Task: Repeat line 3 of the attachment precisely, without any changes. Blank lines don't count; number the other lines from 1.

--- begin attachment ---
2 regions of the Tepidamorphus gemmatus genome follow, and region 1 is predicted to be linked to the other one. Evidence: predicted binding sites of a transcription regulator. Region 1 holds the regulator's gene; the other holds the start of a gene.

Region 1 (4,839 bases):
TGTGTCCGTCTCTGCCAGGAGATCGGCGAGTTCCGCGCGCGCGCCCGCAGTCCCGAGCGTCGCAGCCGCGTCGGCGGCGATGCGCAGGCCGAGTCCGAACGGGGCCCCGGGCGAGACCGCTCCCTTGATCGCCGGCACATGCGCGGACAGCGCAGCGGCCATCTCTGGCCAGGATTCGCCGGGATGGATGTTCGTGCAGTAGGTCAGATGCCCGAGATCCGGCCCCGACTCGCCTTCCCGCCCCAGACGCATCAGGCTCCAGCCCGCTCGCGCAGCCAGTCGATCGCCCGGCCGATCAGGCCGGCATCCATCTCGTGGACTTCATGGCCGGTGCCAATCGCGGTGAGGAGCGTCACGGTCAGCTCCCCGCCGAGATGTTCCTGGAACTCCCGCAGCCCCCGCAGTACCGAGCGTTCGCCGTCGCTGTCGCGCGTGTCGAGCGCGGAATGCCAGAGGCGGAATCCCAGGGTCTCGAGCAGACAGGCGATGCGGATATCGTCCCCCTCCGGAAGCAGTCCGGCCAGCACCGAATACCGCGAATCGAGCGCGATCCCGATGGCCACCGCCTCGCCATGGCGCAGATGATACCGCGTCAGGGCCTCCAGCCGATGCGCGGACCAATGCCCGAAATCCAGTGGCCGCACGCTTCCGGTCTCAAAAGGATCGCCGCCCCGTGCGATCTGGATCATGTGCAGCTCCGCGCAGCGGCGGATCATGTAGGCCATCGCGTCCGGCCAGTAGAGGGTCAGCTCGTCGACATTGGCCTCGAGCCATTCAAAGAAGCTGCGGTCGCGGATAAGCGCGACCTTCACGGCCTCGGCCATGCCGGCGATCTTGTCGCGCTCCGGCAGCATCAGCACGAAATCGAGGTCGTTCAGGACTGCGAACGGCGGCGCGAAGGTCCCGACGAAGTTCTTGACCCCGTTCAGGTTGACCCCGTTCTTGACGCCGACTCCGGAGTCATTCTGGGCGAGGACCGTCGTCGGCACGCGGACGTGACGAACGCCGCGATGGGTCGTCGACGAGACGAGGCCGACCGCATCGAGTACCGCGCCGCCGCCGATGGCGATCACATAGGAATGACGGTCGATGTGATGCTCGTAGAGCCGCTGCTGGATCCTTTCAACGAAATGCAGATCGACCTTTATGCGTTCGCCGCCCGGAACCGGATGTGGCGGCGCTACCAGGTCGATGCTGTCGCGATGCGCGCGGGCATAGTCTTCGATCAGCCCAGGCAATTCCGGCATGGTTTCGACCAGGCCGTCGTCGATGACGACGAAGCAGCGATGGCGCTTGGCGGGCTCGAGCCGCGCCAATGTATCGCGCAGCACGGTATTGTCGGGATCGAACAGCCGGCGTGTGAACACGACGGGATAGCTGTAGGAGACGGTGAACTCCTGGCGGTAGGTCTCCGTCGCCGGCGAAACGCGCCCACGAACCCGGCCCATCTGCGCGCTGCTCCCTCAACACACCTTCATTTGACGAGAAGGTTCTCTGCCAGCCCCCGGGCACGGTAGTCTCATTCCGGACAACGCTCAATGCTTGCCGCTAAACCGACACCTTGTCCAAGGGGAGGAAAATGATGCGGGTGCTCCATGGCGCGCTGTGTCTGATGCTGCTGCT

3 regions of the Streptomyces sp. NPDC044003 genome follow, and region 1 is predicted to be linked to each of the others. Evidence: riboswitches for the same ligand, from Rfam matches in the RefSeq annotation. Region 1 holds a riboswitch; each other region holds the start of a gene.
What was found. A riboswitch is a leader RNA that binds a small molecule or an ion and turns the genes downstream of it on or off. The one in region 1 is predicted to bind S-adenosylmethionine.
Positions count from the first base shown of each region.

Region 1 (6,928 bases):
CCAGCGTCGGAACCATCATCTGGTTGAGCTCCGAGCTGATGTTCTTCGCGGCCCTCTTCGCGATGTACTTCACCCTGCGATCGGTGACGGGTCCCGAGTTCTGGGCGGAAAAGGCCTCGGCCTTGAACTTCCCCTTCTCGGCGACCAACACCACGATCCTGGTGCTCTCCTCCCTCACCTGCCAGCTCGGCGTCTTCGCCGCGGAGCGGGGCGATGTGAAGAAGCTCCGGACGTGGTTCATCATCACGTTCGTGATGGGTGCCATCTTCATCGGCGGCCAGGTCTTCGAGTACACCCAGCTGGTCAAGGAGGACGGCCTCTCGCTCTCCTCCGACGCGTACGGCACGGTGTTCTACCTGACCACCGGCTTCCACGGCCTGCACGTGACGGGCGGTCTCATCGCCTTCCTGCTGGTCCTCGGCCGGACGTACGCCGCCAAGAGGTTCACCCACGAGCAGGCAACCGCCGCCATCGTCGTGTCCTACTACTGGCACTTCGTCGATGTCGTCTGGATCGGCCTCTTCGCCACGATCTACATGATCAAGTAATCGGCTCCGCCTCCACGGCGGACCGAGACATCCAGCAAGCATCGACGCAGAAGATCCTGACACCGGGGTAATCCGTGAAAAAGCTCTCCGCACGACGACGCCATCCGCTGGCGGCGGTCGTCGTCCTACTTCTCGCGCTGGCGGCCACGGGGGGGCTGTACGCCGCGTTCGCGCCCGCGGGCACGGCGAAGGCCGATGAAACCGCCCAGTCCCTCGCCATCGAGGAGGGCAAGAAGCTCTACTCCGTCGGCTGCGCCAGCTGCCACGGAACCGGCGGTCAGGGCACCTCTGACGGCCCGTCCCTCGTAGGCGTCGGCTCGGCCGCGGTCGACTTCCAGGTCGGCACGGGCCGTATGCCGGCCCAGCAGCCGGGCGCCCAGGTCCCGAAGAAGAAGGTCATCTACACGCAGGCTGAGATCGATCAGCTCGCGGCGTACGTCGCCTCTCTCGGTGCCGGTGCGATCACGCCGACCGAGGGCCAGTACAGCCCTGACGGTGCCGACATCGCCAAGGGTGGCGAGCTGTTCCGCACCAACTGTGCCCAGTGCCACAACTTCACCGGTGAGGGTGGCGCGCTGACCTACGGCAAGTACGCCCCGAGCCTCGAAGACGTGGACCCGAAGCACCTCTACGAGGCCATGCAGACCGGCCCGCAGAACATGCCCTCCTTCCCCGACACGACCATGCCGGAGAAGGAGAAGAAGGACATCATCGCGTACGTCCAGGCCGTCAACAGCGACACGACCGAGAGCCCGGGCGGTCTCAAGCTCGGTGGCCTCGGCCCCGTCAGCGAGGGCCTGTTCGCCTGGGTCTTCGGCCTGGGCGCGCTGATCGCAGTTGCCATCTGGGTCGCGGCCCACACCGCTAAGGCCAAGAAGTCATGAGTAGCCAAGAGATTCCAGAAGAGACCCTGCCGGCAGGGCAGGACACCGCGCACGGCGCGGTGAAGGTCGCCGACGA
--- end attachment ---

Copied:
TGTGTCCGTCTCTGCCAGGAGATCGGCGAGTTCCGCGCGCGCGCCCGCAGTCCCGAGCGTCGCAGCCGCGTCGGCGGCGATGCGCAGGCCGAGTCCGAACGGGGCCCCGGGCGAGACCGCTCCCTTGATCGCCGGCACATGCGCGGACAGCGCAGCGGCCATCTCTGGCCAGGATTCGCCGGGATGGATGTTCGTGCAGTAGGTCAGATGCCCGAGATCCGGCCCCGACTCGCCTTCCCGCCCCAGACGCATCAGGCTCCAGCCCGCTCGCGCAGCCAGTCGATCGCCCGGCCGATCAGGCCGGCATCCATCTCGTGGACTTCATGGCCGGTGCCAATCGCGGTGAGGAGCGTCACGGTCAGCTCCCCGCCGAGATGTTCCTGGAACTCCCGCAGCCCCCGCAGTACCGAGCGTTCGCCGTCGCTGTCGCGCGTGTCGAGCGCGGAATGCCAGAGGCGGAATCCCAGGGTCTCGAGCAGACAGGCGATGCGGATATCGTCCCCCTCCGGAAGCAGTCCGGCCAGCACCGAATACCGCGAATCGAGCGCGATCCCGATGGCCACCGCCTCGCCATGGCGCAGATGATACCGCGTCAGGGCCTCCAGCCGATGCGCGGACCAATGCCCGAAATCCAGTGGCCGCACGCTTCCGGTCTCAAAAGGATCGCCGCCCCGTGCGATCTGGATCATGTGCAGCTCCGCGCAGCGGCGGATCATGTAGGCCATCGCGTCCGGCCAGTAGAGGGTCAGCTCGTCGACATTGGCCTCGAGCCATTCAAAGAAGCTGCGGTCGCGGATAAGCGCGACCTTCACGGCCTCGGCCATGCCGGCGATCTTGTCGCGCTCCGGCAGCATCAGCACGAAATCGAGGTCGTTCAGGACTGCGAACGGCGGCGCGAAGGTCCCGACGAAGTTCTTGACCCCGTTCAGGTTGACCCCGTTCTTGACGCCGACTCCGGAGTCATTCTGGGCGAGGACCGTCGTCGGCACGCGGACGTGACGAACGCCGCGATGGGTCGTCGACGAGACGAGGCCGACCGCATCGAGTACCGCGCCGCCGCCGATGGCGATCACATAGGAATGACGGTCGATGTGATGCTCGTAGAGCCGCTGCTGGATCCTTTCAACGAAATGCAGATCGACCTTTATGCGTTCGCCGCCCGGAACCGGATGTGGCGGCGCTACCAGGTCGATGCTGTCGCGATGCGCGCGGGCATAGTCTTCGATCAGCCCAGGCAATTCCGGCATGGTTTCGACCAGGCCGTCGTCGATGACGACGAAGCAGCGATGGCGCTTGGCGGGCTCGAGCCGCGCCAATGTATCGCGCAGCACGGTATTGTCGGGATCGAACAGCCGGCGTGTGAACACGACGGGATAGCTGTAGGAGACGGTGAACTCCTGGCGGTAGGTCTCCGTCGCCGGCGAAACGCGCCCACGAACCCGGCCCATCTGCGCGCTGCTCCCTCAACACACCTTCATTTGACGAGAAGGTTCTCTGCCAGCCCCCGGGCACGGTAGTCTCATTCCGGACAACGCTCAATGCTTGCCGCTAAACCGACACCTTGTCCAAGGGGAGGAAAATGATGCGGGTGCTCCATGGCGCGCTGTGTCTGATGCTGCTGCT